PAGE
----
Sontronics have had great success building mics for specific applications — but their new flagship is designed to take almost anything you can throw at it.
Back in November 2015, I reviewed Sontronics’ large-diaphragm valve cardioid mic, the Aria. And I liked it — in fact it’s fair to say that it was a glowing review, an opinion which I stand firmly behind, having had the opportunity to use the microphone on a number of subsequent occasions. So when I heard tales of a new Sontronics product, the Mercury, I was keen to get my hands on it and find out more. The question is, what exactly does my hot little hand now hold? And the answer is that it holds another large-diaphragm valve condenser. What does it not hold? It does not hold an Aria MkII. Friends, gather round...
The Mercury is a dual-diaphragm valve microphone with a continuously variable polar pattern. It’s a robust, bottle-type design, built with premium parts — in a move by designer Trevor Coley towards the high end of the market, this design incorporates the finest electrical components. Coley told me: “To be honest, a microphone is quite a simple thing — it’s a transducer and an amplifier, but there’s some magic in the middle. You design a circuit, and that design dictates your component values. But I was experimenting with some of these things, with the tolerances, the quality and consistency. I wanted to find out if the best really made a difference, and in what way. Was there an audible improvement that would justify the extra cost to the customer?”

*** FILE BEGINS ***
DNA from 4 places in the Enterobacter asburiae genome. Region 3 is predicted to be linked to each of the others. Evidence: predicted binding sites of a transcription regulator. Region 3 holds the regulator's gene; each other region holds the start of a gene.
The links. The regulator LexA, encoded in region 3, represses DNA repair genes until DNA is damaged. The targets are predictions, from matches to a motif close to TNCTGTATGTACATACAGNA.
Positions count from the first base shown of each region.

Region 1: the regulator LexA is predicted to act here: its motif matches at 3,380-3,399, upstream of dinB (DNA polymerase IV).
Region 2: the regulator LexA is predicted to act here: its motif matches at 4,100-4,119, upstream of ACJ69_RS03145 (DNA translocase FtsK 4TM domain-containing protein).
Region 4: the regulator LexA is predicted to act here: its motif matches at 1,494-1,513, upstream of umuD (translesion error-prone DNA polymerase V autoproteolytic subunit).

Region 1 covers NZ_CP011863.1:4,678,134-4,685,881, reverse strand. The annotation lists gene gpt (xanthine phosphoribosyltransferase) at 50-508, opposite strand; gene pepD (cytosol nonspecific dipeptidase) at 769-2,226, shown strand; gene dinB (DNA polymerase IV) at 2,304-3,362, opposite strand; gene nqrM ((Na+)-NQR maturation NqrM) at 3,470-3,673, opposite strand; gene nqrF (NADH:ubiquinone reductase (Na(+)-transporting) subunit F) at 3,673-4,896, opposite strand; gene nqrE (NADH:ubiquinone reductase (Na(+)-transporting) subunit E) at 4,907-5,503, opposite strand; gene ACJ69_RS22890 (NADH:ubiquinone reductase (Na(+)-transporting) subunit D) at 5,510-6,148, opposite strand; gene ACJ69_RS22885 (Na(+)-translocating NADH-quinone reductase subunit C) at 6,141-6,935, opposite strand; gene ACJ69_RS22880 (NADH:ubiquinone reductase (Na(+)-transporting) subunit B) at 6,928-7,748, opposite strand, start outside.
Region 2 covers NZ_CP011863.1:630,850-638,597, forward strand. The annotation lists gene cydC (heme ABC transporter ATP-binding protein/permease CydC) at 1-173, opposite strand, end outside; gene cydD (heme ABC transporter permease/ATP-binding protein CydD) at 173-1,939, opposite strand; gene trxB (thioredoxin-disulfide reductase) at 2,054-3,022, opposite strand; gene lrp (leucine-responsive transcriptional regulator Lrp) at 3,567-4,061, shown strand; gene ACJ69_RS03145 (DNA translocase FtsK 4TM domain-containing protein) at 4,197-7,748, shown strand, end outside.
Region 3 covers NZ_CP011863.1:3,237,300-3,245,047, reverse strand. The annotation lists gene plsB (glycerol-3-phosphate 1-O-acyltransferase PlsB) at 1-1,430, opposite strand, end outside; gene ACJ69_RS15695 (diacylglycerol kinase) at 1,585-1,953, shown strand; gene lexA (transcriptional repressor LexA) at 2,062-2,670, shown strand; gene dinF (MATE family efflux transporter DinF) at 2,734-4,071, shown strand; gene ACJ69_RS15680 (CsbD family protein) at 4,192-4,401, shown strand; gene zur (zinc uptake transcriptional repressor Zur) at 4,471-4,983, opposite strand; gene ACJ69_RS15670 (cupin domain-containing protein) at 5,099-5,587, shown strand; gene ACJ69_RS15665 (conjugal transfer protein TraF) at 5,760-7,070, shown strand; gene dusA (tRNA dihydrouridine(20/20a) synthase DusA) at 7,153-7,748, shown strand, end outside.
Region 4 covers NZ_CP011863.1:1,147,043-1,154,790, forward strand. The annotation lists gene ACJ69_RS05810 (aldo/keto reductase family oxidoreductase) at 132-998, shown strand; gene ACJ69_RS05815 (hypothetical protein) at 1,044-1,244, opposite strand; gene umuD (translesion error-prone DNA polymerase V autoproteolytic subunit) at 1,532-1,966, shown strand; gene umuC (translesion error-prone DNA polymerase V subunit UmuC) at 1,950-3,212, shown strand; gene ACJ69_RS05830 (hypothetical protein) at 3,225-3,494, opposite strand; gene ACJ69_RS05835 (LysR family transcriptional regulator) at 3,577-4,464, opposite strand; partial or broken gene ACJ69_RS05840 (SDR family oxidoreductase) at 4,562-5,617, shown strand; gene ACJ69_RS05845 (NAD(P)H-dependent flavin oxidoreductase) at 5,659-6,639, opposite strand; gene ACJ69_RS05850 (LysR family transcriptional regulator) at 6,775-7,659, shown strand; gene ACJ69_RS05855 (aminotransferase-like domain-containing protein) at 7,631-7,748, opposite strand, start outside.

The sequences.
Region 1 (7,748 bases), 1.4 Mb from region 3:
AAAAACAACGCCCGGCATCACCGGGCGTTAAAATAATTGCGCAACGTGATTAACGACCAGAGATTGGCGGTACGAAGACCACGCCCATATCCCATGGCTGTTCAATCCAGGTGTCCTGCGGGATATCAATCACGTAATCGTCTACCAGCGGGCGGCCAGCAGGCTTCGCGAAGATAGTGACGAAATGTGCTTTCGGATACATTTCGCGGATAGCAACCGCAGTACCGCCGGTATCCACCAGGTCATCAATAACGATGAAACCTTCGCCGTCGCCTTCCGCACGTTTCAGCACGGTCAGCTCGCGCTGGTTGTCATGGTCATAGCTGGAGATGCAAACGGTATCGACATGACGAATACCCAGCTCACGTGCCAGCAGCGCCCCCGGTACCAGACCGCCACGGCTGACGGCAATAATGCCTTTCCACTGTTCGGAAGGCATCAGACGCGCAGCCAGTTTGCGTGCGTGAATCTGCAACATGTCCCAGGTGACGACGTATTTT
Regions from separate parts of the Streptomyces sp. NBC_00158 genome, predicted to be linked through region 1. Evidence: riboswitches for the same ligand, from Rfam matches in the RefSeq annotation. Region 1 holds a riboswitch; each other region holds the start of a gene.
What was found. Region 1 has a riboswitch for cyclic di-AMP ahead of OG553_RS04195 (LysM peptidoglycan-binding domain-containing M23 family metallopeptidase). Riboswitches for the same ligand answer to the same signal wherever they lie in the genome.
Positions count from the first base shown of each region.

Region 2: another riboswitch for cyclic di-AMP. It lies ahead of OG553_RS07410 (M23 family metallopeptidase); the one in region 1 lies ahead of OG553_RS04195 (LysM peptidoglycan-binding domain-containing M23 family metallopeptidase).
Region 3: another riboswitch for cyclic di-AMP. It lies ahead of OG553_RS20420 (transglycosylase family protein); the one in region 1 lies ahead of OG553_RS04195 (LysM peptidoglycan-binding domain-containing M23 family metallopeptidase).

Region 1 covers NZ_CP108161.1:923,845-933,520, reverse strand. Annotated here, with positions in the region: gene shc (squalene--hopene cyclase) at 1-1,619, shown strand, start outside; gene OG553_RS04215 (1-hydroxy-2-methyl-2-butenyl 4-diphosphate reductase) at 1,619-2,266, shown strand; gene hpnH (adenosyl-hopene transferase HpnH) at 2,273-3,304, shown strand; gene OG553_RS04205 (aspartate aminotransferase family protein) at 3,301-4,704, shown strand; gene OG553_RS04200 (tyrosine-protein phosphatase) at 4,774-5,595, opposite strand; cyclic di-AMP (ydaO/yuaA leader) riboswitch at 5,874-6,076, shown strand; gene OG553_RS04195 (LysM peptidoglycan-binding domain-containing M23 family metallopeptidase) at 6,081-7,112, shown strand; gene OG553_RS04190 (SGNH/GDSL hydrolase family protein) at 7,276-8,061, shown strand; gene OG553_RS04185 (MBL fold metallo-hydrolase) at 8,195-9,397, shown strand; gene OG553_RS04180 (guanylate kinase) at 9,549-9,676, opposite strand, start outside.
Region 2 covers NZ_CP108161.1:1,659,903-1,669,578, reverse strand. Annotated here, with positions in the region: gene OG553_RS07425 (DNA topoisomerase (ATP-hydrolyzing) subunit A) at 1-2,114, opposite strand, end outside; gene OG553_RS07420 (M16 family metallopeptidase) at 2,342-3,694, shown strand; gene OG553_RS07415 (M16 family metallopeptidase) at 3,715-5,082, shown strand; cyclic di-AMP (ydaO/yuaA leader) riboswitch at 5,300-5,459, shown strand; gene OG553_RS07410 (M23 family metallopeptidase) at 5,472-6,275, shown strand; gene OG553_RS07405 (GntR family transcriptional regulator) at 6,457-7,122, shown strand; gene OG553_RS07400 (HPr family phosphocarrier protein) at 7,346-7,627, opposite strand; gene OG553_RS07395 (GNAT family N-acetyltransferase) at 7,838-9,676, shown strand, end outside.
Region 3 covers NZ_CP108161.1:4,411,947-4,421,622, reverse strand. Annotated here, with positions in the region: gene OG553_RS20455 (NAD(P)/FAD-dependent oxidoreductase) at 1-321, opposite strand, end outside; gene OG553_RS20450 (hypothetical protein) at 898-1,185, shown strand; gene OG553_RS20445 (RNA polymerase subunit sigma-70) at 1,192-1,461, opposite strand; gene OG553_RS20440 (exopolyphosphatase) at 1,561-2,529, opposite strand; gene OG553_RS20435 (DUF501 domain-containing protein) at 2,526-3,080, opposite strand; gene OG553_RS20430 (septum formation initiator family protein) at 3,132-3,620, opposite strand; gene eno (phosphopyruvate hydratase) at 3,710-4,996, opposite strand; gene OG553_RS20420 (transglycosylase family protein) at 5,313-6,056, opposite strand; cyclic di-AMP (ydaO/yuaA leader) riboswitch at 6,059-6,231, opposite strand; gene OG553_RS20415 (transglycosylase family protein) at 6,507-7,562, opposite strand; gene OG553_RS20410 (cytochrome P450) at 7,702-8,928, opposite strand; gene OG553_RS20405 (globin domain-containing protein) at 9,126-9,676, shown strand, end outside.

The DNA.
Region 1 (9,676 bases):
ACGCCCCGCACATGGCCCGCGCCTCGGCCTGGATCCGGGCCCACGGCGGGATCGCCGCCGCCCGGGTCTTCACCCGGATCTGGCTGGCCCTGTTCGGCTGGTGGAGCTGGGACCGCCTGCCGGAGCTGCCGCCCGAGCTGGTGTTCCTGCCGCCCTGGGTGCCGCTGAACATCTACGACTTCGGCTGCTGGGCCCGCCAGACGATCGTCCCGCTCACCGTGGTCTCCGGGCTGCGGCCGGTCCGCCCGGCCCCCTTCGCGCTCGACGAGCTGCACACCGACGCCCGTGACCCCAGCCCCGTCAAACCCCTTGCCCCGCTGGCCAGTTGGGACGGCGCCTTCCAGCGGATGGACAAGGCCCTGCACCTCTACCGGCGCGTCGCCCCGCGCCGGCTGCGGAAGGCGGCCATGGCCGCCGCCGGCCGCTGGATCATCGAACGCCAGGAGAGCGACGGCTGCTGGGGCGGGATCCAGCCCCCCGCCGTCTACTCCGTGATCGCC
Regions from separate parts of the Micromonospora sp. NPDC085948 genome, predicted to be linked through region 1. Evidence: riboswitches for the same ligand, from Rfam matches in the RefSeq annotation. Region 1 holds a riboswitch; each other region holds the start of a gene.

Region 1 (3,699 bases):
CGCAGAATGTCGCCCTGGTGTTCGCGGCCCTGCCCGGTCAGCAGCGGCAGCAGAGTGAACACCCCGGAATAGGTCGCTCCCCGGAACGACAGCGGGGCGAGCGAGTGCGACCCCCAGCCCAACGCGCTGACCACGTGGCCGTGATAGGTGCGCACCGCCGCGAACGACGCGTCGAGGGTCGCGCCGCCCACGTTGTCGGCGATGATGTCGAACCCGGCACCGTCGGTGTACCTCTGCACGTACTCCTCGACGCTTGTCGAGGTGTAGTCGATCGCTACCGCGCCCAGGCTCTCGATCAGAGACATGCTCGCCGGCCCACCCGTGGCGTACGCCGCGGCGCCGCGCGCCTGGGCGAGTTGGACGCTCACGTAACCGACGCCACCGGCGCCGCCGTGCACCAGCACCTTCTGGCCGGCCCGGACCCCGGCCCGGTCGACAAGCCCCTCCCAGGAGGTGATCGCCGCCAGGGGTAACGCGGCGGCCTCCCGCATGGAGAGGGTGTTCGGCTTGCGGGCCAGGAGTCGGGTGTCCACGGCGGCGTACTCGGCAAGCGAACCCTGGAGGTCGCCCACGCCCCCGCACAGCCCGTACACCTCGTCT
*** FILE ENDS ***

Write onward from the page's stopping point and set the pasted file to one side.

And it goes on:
Some would say, without...
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